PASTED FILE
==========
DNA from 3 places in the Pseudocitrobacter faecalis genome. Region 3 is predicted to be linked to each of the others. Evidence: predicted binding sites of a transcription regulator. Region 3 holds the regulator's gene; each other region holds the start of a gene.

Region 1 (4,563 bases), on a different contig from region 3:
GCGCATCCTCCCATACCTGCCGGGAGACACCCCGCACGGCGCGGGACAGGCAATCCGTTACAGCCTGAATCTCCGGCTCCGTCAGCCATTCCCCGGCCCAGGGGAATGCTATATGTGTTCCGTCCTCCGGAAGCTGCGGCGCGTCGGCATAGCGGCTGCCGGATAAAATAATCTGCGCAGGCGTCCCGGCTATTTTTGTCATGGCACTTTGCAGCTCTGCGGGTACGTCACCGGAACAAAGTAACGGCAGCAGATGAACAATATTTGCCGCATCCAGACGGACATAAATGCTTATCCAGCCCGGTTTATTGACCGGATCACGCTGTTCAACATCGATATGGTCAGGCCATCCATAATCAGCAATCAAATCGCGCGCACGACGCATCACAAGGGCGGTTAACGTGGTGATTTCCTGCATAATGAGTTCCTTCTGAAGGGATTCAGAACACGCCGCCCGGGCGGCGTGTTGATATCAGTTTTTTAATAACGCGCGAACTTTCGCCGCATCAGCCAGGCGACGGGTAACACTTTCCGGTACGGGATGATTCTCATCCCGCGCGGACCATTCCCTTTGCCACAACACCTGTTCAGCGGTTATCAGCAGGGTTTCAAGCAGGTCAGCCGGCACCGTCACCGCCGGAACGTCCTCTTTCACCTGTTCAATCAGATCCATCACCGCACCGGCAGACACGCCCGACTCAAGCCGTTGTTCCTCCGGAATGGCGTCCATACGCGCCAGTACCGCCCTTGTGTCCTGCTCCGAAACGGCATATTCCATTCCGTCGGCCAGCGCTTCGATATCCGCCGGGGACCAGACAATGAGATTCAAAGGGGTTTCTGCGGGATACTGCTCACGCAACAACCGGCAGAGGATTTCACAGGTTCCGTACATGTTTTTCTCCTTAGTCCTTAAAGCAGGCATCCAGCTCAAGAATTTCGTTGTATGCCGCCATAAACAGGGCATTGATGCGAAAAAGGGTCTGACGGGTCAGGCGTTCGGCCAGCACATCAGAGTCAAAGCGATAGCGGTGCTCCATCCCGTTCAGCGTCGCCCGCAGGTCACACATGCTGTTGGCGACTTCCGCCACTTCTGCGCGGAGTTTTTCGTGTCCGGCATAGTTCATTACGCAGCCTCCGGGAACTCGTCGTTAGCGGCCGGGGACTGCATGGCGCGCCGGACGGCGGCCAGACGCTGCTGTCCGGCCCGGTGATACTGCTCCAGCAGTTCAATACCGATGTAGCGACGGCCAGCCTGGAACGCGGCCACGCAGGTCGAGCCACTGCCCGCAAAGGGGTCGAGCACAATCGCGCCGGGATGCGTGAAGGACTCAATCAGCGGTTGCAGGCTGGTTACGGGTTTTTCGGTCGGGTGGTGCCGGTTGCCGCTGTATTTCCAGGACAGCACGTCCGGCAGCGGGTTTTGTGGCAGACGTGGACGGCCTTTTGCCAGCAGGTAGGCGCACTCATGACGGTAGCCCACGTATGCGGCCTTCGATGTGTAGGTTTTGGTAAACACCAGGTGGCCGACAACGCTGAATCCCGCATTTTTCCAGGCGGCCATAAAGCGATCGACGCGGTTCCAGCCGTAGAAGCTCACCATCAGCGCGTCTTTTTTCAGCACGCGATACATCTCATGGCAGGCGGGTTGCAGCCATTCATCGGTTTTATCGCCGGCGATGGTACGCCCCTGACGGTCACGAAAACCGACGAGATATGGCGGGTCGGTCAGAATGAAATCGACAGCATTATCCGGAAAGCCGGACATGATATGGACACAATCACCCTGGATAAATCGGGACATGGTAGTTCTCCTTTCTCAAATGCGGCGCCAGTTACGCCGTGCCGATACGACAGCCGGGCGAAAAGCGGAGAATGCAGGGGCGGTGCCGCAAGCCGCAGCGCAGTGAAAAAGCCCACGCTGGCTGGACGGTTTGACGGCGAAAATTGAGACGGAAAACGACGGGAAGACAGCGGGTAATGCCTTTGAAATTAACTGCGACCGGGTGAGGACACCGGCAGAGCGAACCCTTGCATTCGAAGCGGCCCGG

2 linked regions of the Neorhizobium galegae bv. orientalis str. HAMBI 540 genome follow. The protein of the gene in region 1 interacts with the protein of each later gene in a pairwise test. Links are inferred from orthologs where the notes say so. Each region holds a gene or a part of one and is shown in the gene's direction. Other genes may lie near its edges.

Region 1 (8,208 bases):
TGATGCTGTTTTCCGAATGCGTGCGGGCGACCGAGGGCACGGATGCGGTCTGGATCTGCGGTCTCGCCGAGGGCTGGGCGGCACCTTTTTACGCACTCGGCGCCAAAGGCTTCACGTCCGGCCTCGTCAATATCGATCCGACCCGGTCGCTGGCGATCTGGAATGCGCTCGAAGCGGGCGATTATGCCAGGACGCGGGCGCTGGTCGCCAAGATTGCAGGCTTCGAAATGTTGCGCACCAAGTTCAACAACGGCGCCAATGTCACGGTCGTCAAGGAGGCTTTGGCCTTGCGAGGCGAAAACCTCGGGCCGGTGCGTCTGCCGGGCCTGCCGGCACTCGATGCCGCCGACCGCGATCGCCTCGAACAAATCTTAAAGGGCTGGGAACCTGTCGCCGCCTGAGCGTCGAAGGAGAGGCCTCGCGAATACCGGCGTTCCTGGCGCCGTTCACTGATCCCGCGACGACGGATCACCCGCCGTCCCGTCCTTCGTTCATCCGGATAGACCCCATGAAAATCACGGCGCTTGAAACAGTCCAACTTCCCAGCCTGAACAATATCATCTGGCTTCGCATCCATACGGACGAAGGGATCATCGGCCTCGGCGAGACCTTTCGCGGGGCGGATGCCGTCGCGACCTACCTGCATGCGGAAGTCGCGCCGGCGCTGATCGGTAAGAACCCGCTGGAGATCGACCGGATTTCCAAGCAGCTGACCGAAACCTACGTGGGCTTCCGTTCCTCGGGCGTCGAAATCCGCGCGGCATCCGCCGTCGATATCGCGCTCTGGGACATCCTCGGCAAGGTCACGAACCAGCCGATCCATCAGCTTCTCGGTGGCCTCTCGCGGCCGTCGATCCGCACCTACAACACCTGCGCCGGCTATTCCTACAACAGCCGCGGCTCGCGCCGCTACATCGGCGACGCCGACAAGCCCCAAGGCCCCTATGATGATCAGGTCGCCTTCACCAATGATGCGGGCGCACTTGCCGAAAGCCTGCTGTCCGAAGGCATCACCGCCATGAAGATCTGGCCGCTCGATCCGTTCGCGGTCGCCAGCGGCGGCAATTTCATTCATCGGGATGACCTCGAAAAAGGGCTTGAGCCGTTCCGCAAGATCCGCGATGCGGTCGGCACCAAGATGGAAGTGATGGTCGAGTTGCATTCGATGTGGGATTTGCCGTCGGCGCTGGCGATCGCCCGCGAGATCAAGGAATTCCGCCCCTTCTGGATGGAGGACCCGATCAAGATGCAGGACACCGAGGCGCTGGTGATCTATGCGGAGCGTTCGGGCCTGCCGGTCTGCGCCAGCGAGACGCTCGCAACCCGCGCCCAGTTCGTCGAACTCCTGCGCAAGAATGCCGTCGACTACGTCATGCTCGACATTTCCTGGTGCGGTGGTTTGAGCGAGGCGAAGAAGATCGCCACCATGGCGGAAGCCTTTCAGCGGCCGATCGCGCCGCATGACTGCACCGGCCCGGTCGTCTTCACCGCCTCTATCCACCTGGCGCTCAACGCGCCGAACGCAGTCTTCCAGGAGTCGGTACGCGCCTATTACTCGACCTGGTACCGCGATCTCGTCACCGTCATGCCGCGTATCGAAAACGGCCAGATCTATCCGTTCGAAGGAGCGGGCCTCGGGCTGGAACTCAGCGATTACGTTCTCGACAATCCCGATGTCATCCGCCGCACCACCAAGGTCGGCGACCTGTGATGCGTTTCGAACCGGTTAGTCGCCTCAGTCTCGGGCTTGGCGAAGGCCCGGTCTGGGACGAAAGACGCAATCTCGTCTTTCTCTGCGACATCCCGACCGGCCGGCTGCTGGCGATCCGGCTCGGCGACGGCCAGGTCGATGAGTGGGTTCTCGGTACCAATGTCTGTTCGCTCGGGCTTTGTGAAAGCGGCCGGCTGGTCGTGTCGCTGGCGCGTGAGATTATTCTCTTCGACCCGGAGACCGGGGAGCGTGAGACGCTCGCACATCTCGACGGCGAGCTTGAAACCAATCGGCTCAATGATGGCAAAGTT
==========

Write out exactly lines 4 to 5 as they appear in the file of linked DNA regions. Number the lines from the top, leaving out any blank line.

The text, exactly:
2 linked regions of the Neorhizobium galegae bv. orientalis str. HAMBI 540 genome follow. The protein of the gene in region 1 interacts with the protein of each later gene in a pairwise test. Links are inferred from orthologs where the notes say so. Each region holds a gene or a part of one and is shown in the gene's direction. Other genes may lie near its edges.

Region 1 (8,208 bases):